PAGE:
London Design Festival (LDF), like New York’s springtime Design Week, generally takes a backseat to Milan’s higher-trafficked annual bacchanal of all things design.
But this year’s LDF marked the city’s 15th edition—and as the fair approached its final weekend, it was clear that the English capital was working to stake a claim to thought-provoking, visually arresting, flat-out-fun design. Here, we take a look back at this year’s London Design Festival highlights.
A new guard of London designers united by their fearless approach to pattern and colour took center stage at London Design Festival this year. French by birth, but distinctly East London in spirit, Camille Walala created a pattern-covered bouncy castle in London's straight-laced Broadgate neighborhood. Covered in her unmistakable Walala graphics—a sort of modern day Memphis—the inflatable structure was one of the Festival's landmark installations.
Also prolific was Londoner Yinka Ilori, whose distinctive, narrative-filled designs were the star of not one, not two, but three shows across the festival. Ilori’s work included in a brightly colored playground at Citizen M hotel, a series of one-of-a-kind chairs made with social enterprise Restoration Station, and an installation called “A Large Chair Does Not Make A King,” which was commissioned by London’s Africa Centre.
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In a refreshing move away from the Scandinavian-inspired minimalism that has dominated for so long, Milanese designers Dimore Studio created five hedonistic rooms inside London art gallery Mazzoleni. Viewed through circular openings in the wall, each room set was crammed with rich pattern, color, texture, and vintage furniture. Empty beer bottles, pills, and playing cards were left scattered around, hinting at the debauched lifestyle of each room’s absent occupants.
Over in the Brompton design district, womenswear label Peter Pilotto commandeered three stories of a Victorian townhouse, filling it with vibrant work by a carefully selected crew of artists and designers. Set against a backdrop of clashing pastel walls and carpets were sumptuous rugs by Max Lamb, opulent glass chandeliers by Bethan Laura Wood, Button Top stools by Martino Gamper, and, of course, Pilotto’s own intricately embroidered clothes arranged across rails.
The theme of immersive environments continued with Faye Toogood and Lee Broom but in a distinctly more monochromatic fashion. In a disused garage space flooded with an ethereal natural light from its glass roof, Faye Toogood conjured an all-white show space filled with creamy colored furniture and artworks that evoked a sense of lightness. The pieces—each donated by a different designer in exchange for one of Toogood’s signature Spade chairs—included a hanging glass sculpture by Andere Monjo and series of Square Lights by Peter Marigold.
Meanwhile, in east London’s Shoreditch, Lee Broom created an atmospheric all-black installation in celebration of his studio’s ten-year anniversary. Called ‘On Reflection’, the pieces were displayed in a fire-lit black room at the designer’s studio. On the far wall, what at first glance appeared to be a grid of mirrors turned out to be an identical mirrored room set that only became obvious when visitors realized that their own reflection was absent in the mirror.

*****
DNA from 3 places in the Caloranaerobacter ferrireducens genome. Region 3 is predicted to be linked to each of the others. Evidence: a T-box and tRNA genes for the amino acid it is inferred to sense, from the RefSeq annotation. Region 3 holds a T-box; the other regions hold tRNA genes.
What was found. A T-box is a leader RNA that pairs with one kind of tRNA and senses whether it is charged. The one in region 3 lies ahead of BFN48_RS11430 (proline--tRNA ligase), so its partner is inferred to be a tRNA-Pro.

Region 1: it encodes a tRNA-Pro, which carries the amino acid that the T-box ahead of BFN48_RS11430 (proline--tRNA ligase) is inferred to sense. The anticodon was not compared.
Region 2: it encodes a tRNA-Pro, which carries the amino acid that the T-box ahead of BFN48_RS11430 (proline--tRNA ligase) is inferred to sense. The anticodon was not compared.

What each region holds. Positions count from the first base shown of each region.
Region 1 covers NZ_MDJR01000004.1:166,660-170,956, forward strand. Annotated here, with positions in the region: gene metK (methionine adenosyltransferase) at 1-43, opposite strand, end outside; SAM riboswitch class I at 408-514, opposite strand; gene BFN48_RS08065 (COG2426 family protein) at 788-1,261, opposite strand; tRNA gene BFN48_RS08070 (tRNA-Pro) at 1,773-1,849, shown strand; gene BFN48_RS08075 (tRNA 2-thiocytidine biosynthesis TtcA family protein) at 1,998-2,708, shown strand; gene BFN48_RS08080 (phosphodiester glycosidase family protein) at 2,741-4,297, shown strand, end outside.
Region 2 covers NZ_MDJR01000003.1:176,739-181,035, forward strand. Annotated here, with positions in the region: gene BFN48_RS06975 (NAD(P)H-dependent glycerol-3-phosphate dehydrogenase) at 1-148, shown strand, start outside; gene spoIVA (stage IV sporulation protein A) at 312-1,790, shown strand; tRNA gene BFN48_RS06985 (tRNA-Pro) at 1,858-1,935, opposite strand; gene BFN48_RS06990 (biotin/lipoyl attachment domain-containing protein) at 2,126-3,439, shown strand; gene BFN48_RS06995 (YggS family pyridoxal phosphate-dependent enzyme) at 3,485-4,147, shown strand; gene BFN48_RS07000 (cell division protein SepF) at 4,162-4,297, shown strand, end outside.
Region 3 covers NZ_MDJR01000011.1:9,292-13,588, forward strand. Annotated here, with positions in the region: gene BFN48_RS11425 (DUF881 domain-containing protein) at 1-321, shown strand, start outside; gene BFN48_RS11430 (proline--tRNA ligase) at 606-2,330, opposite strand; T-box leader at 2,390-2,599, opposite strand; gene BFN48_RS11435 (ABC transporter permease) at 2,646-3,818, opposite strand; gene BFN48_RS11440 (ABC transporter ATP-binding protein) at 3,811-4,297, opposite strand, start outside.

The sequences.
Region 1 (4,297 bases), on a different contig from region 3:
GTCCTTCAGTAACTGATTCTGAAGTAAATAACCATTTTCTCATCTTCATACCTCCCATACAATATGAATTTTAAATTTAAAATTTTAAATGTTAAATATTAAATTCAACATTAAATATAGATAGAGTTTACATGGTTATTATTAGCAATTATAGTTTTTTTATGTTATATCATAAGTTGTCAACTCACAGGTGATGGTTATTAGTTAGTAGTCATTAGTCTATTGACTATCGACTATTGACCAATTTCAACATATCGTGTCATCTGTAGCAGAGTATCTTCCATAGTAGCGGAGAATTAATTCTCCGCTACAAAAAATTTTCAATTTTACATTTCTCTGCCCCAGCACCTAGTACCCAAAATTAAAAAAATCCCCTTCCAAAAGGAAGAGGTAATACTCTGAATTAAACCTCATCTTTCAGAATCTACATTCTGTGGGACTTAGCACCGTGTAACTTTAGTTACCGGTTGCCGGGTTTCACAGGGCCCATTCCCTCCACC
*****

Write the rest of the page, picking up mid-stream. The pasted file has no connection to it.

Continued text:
Jesmonite was named as the material of the year at London Design Fair but elsewhere recycled waste materials were used aplenty. At Design Frontiers, in Somerset House, new brand Pentatonic launched a range of customizable furniture made entirely from recycled materials, including plastics, cans, and smartphone screens.
Over at the Ace Hotel, the third edition of Ready Made Go, curated by Laura Houseley of Modern Design Review magazine, showcased six new products by five London-based designers. A stool by Michael Marriott was made using Smile Plastics—a product manufactured from waste materials such as recycled food packaging; design duo Soft Baroque teamed with Alusid—a company that makes a natural stone-like surface material made from recycled ceramics and glass elements from old television sets; and a set of cake stands by James Shaw made from 100 percent recycled polymers that are melted and squeezed through a hand-held extrusion gun.
At the launch of Christopher Jenner’s new Epicurean silverware collection made in collaboration with heritage British silverware brand E&Co, the designer worked with culinary designer Ido Garini of Studio Appétit to create a series of five styled compositions.
Laid out across a vast dining table, each mise-en-scène was presented within a wooden frame, with the silverware arranged alongside the ingredients that inspired its design, such as cheese, honey, salt, and rice. In addition, Studio Appétit created a tasting menu of intensely flavored cubes inspired by the pieces; one such cube, crystalized honey, accompanied the honey pot. A cheese-and-stout cube represented the cheese knife.
#christopherjenner #productdesign today we launch our new #epicureanexperience in #collaboration with @elkingtonandco during @l_d_f_official on view from 12pm today @thomasgoode_uk 18-22 September 19 #southaudleystreet part of @mayfairdesigndistrict with #scénographie by @studioappetit pictured here the #cheeseknife with #hammered handle and the #oilandvinegar stand
Garini’s talents were also in demand over at the German Gymnasium in Kings Cross, where Conran + Partners hosted a food and design exhibition exploring culinary rituals. Centered around a black-and-gold, 20-foot-tall “food worship monument,” tastings ran throughout the week with guests tucking into killer cocktails served in hand-crafted cups and deconstructed black forest gâteaus eaten using bespoke cutlery designed by the Dutch studio.